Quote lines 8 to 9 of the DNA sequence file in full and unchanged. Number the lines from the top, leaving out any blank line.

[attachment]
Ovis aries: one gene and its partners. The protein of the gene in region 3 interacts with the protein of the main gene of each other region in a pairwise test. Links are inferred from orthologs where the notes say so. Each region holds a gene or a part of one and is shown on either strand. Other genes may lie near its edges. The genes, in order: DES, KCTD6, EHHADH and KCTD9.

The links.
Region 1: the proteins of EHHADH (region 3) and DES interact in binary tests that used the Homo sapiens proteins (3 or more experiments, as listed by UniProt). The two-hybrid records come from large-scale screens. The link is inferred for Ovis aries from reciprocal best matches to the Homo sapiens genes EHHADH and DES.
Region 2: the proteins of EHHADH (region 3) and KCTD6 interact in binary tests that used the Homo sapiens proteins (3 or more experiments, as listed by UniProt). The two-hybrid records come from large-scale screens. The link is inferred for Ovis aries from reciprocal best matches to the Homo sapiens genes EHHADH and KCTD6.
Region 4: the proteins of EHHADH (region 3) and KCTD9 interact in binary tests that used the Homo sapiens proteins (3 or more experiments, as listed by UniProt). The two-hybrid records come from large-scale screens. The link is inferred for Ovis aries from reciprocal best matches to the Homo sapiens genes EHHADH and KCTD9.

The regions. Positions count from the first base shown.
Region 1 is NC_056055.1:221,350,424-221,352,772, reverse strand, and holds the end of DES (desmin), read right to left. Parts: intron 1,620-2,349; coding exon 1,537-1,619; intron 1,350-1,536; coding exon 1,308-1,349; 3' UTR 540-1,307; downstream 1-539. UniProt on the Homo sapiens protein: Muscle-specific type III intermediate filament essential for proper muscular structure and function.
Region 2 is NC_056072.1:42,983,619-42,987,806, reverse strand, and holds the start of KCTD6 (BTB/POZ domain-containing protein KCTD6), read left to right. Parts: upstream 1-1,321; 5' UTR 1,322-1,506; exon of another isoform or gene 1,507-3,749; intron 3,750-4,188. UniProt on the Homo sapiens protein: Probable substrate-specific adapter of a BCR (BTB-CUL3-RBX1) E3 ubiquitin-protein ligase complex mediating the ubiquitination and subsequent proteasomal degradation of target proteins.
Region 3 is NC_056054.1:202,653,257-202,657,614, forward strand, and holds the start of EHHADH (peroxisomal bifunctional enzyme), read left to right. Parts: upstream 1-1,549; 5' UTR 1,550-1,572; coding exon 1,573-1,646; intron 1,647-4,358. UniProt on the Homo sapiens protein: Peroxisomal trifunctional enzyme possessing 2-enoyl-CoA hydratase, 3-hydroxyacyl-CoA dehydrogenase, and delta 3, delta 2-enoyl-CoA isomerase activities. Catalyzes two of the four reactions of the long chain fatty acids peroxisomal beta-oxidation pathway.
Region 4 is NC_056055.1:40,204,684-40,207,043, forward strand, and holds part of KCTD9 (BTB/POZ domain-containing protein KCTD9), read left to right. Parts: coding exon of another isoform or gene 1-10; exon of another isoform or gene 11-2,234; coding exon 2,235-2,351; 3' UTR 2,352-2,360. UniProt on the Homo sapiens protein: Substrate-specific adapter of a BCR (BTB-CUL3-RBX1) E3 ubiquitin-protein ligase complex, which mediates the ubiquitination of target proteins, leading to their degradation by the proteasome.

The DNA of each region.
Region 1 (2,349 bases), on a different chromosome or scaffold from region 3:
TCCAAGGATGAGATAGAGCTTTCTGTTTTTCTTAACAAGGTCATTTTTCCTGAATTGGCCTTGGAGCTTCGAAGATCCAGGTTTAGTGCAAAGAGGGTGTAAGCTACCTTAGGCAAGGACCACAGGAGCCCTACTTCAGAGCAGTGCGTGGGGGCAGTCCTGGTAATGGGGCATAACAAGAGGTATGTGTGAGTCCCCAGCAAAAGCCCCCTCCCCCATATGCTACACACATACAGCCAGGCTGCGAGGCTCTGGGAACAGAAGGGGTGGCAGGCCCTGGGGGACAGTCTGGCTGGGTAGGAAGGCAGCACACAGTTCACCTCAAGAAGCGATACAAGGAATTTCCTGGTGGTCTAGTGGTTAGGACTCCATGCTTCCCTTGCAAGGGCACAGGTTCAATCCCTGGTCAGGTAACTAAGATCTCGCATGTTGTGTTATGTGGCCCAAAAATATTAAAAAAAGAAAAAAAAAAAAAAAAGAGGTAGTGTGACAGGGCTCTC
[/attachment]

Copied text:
Region 2 is NC_056072.1:42,983,619-42,987,806, reverse strand, and holds the start of KCTD6 (BTB/POZ domain-containing protein KCTD6), read left to right. Parts: upstream 1-1,321; 5' UTR 1,322-1,506; exon of another isoform or gene 1,507-3,749; intron 3,750-4,188. UniProt on the Homo sapiens protein: Probable substrate-specific adapter of a BCR (BTB-CUL3-RBX1) E3 ubiquitin-protein ligase complex mediating the ubiquitination and subsequent proteasomal degradation of target proteins.
Region 3 is NC_056054.1:202,653,257-202,657,614, forward strand, and holds the start of EHHADH (peroxisomal bifunctional enzyme), read left to right. Parts: upstream 1-1,549; 5' UTR 1,550-1,572; coding exon 1,573-1,646; intron 1,647-4,358. UniProt on the Homo sapiens protein: Peroxisomal trifunctional enzyme possessing 2-enoyl-CoA hydratase, 3-hydroxyacyl-CoA dehydrogenase, and delta 3, delta 2-enoyl-CoA isomerase activities. Catalyzes two of the four reactions of the long chain fatty acids peroxisomal beta-oxidation pathway.